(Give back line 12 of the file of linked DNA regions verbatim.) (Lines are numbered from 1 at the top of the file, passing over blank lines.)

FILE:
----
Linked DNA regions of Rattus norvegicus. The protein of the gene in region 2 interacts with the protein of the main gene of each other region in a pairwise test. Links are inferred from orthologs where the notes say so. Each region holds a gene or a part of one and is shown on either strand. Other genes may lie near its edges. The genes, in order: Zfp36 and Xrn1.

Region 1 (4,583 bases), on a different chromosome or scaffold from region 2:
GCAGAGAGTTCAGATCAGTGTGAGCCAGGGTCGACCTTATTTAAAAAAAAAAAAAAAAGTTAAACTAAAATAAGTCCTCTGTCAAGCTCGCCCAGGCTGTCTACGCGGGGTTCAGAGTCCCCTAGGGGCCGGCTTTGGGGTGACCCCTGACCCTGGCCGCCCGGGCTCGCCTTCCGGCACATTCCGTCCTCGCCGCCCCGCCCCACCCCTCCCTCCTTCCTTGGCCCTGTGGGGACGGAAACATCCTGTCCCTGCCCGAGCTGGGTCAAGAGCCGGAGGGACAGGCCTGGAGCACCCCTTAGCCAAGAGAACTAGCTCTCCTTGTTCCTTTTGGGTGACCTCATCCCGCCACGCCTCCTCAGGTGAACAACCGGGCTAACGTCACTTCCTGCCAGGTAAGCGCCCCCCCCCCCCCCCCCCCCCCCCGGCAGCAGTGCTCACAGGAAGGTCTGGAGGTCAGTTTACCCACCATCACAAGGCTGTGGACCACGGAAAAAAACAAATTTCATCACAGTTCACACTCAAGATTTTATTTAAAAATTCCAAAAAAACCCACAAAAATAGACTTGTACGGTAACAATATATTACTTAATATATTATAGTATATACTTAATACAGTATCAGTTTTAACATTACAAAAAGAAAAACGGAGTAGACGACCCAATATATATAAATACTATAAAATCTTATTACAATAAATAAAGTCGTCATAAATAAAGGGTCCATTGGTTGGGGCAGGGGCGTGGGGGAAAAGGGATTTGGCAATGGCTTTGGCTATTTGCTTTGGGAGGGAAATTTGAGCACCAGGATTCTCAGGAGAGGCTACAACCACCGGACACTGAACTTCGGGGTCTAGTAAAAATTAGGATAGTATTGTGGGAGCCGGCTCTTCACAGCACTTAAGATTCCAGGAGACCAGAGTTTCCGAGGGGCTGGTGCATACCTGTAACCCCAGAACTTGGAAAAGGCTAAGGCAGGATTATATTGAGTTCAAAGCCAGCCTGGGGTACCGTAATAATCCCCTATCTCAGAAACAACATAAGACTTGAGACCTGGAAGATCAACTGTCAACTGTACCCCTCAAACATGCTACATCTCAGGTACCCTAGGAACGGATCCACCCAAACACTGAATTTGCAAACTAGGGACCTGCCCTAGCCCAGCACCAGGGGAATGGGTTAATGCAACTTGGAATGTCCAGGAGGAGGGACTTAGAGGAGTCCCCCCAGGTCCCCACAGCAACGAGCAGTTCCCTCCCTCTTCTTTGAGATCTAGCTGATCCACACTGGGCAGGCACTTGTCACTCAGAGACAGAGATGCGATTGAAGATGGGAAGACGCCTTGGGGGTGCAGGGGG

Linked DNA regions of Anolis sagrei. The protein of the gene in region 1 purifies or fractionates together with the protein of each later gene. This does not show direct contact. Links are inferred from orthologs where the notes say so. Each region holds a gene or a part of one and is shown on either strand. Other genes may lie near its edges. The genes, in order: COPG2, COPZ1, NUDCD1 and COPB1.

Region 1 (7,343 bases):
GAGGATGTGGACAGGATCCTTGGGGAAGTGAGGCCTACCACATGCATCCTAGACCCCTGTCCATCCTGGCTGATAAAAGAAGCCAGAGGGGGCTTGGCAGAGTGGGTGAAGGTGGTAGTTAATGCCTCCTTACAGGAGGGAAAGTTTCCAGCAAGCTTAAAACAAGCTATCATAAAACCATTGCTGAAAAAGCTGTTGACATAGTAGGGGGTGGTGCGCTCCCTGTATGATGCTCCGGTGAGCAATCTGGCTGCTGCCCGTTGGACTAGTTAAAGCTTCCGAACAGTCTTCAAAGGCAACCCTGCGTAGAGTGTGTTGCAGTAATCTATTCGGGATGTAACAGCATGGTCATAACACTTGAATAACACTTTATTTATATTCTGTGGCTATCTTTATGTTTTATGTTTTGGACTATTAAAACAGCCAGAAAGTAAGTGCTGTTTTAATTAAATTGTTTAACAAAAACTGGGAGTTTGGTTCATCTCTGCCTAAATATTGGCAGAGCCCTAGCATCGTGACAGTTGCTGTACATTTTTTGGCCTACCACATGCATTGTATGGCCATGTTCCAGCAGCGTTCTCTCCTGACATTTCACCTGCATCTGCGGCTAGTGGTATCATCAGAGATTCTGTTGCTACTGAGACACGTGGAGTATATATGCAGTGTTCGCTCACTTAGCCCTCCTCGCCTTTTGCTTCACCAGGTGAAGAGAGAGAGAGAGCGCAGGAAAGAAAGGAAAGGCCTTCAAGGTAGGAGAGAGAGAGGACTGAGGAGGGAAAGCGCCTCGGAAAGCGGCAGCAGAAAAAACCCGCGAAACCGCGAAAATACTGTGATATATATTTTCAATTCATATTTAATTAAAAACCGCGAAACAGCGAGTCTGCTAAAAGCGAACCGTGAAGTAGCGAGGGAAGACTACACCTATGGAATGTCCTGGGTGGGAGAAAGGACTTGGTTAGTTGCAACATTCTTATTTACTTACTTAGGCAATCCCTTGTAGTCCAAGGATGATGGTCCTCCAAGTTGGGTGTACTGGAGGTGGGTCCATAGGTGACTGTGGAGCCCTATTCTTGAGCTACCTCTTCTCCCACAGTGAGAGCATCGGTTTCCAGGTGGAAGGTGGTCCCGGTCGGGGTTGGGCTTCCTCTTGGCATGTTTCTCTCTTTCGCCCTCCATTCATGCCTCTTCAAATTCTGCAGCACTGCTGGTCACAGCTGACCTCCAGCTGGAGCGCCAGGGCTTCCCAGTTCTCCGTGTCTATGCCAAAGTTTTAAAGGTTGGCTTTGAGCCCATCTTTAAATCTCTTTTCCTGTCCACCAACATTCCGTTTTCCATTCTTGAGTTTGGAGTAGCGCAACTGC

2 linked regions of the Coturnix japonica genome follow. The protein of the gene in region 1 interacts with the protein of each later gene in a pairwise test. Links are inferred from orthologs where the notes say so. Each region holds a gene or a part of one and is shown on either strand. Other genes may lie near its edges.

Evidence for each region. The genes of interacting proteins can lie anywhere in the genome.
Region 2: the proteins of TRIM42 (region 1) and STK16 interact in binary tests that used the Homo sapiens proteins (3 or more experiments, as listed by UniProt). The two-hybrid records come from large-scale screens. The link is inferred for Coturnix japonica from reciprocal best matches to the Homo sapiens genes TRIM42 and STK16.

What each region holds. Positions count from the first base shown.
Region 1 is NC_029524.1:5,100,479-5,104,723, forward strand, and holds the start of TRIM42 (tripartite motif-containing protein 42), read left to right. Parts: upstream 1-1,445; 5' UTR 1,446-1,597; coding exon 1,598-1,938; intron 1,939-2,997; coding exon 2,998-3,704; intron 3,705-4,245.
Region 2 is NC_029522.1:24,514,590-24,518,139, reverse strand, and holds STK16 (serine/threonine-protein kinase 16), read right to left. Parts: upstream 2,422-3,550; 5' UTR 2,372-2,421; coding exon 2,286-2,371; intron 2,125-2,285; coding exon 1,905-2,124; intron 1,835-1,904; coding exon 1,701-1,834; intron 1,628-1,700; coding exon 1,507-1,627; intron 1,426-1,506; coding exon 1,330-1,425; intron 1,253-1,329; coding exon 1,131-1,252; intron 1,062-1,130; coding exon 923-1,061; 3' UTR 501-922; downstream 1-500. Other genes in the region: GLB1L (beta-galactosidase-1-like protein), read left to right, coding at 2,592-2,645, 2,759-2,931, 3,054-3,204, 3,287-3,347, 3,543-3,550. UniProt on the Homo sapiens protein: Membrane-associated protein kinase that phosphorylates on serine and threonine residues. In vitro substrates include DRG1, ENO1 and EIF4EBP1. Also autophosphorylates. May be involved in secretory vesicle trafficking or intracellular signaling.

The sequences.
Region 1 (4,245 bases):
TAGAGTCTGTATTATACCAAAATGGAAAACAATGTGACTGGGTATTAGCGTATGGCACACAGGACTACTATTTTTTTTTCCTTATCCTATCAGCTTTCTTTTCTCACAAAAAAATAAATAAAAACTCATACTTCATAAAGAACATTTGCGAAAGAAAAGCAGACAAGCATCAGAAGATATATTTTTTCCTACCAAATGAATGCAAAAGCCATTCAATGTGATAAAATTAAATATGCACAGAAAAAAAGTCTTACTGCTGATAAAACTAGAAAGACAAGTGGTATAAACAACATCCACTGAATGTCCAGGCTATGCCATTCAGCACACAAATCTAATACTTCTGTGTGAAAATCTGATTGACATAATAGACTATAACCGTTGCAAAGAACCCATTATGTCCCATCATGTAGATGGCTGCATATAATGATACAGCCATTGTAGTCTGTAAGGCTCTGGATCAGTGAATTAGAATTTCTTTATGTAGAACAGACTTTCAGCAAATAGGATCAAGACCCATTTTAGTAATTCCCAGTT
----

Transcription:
Region 2 is NC_029522.1:24,514,590-24,518,139, reverse strand, and holds STK16 (serine/threonine-protein kinase 16), read right to left. Parts: upstream 2,422-3,550; 5' UTR 2,372-2,421; coding exon 2,286-2,371; intron 2,125-2,285; coding exon 1,905-2,124; intron 1,835-1,904; coding exon 1,701-1,834; intron 1,628-1,700; coding exon 1,507-1,627; intron 1,426-1,506; coding exon 1,330-1,425; intron 1,253-1,329; coding exon 1,131-1,252; intron 1,062-1,130; coding exon 923-1,061; 3' UTR 501-922; downstream 1-500. Other genes in the region: GLB1L (beta-galactosidase-1-like protein), read left to right, coding at 2,592-2,645, 2,759-2,931, 3,054-3,204, 3,287-3,347, 3,543-3,550. UniProt on the Homo sapiens protein: Membrane-associated protein kinase that phosphorylates on serine and threonine residues. In vitro substrates include DRG1, ENO1 and EIF4EBP1. Also autophosphorylates. May be involved in secretory vesicle trafficking or intracellular signaling.